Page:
I meet a lot of artists that have uploaded on sites but never get placed. Another trick is also to tell what your song is good for. Is it good to drive the car to, is it about friendship, money, or other things they look for often!” Tell them and that suddenly they might take notice around your song and once it’s placed usually it’s placed more. I think though the biggest problem is that your song is not good enough to be placed. That is usually the biggest problem.

So why won’t I list all the sites where I have my music? Stop you have to do some work yourself! Your songs will not be placed by you sitting on your ass. I was kind enough to tell you about the pitfalls. Looking for the right companies is part of your job. My guess there are sites listing these as well, or I actually know one.

This part is a part that can be done by the artist themselves. Here people just think it’s easy to fool them that it is hard. The main problem is that people are lazy and want everything served. The other thing is to have a song that actually works to the pictures and be at the right time in the right place. 



Thursday, October 1, 2020

I want to have my music in a movie. (the right place at the right time).

 Many times, I get the feeling that artists think that I can nag in a placement. That is impossible. Sure, of course, the more people that know about the song the better chance. Still, if it is the wrong song it is the wrong song.

A placement is all about having the right tune in the right place at the right price. So even if you just released this great single, I can’t get a supervisor to take it just it fits your release plan. If they want the single that you released three years ago since that fits. Then you just have to go with that or say no. The only time I can be in help if I have a song that is kind of similar to the one the choice but are not really satisfied with it.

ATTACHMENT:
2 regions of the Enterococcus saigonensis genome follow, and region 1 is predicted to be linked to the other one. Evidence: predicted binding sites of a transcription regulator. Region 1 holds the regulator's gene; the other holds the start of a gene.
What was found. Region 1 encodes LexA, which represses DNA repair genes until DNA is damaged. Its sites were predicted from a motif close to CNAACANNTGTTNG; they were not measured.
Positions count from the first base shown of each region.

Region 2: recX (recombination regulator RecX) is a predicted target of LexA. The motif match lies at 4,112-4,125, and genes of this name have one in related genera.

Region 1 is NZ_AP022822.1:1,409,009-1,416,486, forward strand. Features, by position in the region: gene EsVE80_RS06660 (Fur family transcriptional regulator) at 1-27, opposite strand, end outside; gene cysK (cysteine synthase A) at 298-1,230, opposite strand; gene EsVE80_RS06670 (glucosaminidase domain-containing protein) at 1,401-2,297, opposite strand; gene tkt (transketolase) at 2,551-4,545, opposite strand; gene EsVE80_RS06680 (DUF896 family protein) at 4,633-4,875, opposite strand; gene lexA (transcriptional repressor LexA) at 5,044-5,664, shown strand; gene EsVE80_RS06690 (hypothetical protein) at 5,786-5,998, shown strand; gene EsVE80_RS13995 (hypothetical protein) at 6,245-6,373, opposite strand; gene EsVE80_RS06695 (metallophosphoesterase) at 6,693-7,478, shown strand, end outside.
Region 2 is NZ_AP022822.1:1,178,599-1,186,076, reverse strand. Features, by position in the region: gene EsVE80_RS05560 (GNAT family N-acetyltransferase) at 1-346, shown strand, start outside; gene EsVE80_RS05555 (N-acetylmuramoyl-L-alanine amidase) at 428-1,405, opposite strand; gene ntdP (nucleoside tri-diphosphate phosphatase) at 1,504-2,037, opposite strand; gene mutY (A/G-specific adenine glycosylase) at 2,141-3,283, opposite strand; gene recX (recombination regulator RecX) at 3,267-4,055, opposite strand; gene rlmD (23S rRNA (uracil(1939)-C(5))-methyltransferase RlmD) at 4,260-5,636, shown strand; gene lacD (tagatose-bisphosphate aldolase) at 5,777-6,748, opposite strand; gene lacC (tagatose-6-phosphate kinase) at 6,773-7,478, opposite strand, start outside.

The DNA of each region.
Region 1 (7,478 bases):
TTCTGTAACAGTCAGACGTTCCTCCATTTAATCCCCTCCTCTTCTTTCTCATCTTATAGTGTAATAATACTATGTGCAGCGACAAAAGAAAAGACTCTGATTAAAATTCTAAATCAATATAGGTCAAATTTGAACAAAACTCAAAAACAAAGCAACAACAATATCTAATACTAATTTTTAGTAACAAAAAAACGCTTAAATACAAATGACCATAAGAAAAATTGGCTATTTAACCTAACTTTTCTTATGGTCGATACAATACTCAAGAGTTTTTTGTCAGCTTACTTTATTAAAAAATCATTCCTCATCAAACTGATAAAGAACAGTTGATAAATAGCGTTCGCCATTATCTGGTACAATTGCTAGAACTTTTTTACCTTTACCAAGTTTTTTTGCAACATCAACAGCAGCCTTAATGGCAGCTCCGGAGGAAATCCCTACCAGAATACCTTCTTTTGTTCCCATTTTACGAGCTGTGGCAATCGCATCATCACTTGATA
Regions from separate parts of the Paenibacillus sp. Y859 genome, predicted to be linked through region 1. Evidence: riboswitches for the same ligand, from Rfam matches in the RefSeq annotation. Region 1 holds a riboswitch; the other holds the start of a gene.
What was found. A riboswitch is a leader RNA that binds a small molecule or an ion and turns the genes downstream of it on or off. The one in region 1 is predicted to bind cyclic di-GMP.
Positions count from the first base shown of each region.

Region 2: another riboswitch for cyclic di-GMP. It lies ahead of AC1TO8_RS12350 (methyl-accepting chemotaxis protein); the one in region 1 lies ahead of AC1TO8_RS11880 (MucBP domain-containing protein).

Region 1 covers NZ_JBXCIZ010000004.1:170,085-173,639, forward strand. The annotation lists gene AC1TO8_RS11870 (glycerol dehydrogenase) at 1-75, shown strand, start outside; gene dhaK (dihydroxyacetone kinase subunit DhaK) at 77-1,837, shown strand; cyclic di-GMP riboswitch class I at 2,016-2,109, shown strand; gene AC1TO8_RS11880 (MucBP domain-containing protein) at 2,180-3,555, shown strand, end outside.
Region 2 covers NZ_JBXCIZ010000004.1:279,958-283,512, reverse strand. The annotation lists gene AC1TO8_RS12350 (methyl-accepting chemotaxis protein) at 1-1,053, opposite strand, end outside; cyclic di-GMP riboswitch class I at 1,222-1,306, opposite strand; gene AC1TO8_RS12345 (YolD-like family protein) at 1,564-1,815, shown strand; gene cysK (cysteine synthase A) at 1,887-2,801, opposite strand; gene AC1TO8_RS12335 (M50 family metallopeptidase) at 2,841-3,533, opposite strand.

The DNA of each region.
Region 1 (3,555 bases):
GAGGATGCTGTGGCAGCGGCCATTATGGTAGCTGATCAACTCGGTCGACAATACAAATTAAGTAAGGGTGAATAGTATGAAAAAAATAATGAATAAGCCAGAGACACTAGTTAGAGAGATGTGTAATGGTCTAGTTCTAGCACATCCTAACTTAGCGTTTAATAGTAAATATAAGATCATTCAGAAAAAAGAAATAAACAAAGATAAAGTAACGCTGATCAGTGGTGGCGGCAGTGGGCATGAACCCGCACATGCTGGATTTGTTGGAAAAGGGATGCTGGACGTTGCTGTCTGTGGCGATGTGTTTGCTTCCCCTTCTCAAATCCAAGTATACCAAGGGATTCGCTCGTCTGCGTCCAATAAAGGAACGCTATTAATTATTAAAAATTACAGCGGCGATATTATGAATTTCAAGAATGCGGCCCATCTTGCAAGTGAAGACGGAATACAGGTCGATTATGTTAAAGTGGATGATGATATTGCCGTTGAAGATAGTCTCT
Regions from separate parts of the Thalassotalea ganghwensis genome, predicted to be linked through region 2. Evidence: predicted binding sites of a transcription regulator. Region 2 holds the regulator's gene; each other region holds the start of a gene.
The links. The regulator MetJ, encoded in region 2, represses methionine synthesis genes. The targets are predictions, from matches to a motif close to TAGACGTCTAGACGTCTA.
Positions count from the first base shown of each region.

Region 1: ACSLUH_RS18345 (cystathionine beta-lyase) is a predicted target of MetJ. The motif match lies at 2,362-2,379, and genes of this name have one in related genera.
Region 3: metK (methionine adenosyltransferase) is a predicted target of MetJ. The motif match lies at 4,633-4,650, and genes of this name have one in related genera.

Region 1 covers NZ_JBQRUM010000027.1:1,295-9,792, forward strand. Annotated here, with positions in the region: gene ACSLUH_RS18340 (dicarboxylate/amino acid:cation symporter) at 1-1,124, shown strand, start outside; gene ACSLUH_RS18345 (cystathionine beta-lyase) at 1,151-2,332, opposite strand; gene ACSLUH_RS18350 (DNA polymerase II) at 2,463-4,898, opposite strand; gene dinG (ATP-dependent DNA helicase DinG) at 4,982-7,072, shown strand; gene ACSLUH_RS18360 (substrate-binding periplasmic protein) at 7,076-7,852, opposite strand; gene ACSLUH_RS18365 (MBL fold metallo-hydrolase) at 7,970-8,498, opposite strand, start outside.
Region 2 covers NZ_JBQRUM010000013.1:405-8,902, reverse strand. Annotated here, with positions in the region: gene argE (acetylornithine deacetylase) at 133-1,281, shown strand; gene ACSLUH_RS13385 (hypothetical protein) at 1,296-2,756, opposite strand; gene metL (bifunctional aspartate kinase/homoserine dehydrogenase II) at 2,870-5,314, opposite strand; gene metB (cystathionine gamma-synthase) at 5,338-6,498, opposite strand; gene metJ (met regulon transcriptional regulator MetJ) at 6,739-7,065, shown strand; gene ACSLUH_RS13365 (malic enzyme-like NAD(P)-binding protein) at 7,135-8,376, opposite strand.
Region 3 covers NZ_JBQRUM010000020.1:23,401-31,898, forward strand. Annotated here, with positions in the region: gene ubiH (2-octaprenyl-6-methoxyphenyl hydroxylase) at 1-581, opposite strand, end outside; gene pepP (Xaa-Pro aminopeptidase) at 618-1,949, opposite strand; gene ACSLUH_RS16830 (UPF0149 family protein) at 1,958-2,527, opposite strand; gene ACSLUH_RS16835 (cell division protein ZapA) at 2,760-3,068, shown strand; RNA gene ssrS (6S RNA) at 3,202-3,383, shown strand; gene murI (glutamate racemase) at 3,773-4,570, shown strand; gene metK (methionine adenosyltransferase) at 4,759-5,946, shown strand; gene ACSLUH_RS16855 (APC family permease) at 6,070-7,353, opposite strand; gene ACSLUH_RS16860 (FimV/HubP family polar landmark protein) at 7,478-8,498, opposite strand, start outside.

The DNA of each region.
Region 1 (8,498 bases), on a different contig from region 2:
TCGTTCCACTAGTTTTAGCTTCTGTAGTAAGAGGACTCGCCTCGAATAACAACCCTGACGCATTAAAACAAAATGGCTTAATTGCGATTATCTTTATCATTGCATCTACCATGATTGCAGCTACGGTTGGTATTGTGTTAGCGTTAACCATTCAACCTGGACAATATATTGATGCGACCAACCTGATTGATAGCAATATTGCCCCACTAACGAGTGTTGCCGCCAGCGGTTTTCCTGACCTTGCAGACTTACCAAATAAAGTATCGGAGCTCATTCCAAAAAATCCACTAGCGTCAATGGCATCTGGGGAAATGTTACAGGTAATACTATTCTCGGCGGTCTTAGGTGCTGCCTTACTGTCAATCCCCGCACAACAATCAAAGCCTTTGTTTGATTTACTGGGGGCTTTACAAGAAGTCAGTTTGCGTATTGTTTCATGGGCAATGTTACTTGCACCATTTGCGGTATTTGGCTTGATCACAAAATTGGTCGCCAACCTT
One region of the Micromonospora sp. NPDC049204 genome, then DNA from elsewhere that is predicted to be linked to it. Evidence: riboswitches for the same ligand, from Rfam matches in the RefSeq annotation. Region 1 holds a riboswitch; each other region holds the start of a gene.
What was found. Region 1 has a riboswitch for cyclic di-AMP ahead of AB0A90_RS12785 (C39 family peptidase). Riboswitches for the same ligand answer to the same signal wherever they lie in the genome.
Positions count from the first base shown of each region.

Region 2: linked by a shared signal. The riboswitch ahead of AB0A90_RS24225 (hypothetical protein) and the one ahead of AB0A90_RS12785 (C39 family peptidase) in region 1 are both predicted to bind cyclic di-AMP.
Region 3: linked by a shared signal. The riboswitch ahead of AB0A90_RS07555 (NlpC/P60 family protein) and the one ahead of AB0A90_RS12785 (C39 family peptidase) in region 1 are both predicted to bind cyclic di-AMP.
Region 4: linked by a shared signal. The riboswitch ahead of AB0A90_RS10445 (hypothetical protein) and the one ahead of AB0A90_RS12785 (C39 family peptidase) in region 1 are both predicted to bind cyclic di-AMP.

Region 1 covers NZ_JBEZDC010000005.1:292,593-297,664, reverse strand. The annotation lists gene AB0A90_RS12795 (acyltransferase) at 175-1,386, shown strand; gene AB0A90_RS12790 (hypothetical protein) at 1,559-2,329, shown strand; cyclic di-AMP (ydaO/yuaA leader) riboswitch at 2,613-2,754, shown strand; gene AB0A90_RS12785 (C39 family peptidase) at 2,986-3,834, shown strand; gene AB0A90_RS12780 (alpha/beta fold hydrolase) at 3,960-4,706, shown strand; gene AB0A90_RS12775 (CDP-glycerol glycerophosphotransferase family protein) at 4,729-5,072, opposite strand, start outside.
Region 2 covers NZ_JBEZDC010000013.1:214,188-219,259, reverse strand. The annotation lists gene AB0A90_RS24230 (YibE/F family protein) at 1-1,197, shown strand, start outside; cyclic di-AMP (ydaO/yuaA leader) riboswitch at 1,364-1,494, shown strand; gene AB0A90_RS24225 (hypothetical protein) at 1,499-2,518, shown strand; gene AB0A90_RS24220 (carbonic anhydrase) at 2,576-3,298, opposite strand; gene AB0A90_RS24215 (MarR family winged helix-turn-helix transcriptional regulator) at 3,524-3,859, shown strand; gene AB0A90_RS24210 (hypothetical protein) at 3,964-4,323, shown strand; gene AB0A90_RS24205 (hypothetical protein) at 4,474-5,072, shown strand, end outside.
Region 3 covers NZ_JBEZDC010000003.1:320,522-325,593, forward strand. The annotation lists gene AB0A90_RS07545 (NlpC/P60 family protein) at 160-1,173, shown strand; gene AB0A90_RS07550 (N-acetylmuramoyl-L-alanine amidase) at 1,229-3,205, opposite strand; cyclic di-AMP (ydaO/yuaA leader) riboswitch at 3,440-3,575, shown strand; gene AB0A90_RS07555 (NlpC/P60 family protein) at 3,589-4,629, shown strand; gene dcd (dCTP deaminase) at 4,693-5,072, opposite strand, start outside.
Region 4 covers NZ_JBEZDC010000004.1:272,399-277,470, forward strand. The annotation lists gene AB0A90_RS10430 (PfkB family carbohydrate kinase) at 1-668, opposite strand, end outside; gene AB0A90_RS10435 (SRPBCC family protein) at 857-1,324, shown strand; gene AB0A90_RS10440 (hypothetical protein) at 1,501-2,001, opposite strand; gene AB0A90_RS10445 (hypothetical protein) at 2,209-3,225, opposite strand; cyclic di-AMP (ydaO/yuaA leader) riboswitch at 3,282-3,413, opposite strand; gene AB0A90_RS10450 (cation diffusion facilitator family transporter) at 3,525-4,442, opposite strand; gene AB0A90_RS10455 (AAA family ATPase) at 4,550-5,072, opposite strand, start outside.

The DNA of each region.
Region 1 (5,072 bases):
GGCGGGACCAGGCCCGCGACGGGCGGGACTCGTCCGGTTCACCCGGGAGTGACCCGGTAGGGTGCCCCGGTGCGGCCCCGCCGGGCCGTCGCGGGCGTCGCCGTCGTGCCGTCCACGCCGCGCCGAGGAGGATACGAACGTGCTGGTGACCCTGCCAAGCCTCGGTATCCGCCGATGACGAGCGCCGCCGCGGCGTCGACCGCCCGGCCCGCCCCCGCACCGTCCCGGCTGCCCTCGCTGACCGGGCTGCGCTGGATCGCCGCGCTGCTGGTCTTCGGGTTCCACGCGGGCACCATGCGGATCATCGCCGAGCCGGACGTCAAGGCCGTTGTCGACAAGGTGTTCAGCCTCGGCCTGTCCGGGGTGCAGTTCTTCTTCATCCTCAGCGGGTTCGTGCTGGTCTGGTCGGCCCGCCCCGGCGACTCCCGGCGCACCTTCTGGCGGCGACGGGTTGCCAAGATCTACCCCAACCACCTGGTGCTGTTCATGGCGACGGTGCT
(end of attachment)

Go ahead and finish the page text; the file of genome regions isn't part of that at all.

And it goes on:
I get still many artists thinking that you should spend a lot of time trying to sell their song. The system more works that you upload plenty of songs and when the supervisor comes with a request you are good at pinpoint a couple of songs that would fit the brief. A big no-no is to try to send in songs that don’t fit the brief. If the brief says a song for a scene that is in the summer and you should feel happy, no Reggie tunes need to be a pop song. By sending in a sunshine reggae song would kill the trust that the supervisor has for you. If you do that mistake over and over well, they will stop sending you briefs. In those cases, it’s actually better to tell them that you don’t have it. The supervisor like usually that honesty more. Okay, not if you tell that on every brief.

Also, brief is not the whole business. Much is that they already have been served with songs and like yours. You will never see the brief, you just have to say yes or no to be in a Netflix episode, number 45 of this tv series. Many think that we are getting a choice sitting with the director and producer discussing witch song they should take, especially the new single of yours. Never happens.

No everything goes superfast. You get the call they want this song for this price, and they need to know if it can be totally cleared in one hour (many times asking that it should have been done yesterday). And this can be like midnight your time. It’s yes or no. If you start to withhold things they will just move on. Usually, they have a couple of options and if one doesn’t answer fast enough they move on.

Another thing is that even if they say yes, that is not certain that it will be in the production. I usually advise artists to make the shoutout when it has broadcasted. Several times things have been taken out in the last minute and replaced, even song I got paid for.

So how do you know it’s the right song? You really don’t so try to write a song that fits in is as easy as making a hit. Also, if the company looks for a song is it mainly because they can’t buy that feeling in a song from a production company. There is a difference between a song that you mean something. My tip is that write the feeling you have, if that fits in a placement, good for you. You were at the right time in the right place. If you just want placements, then you are a person that makes music for production companies. They expect you to pump out five new songs a day, with or without inspiration.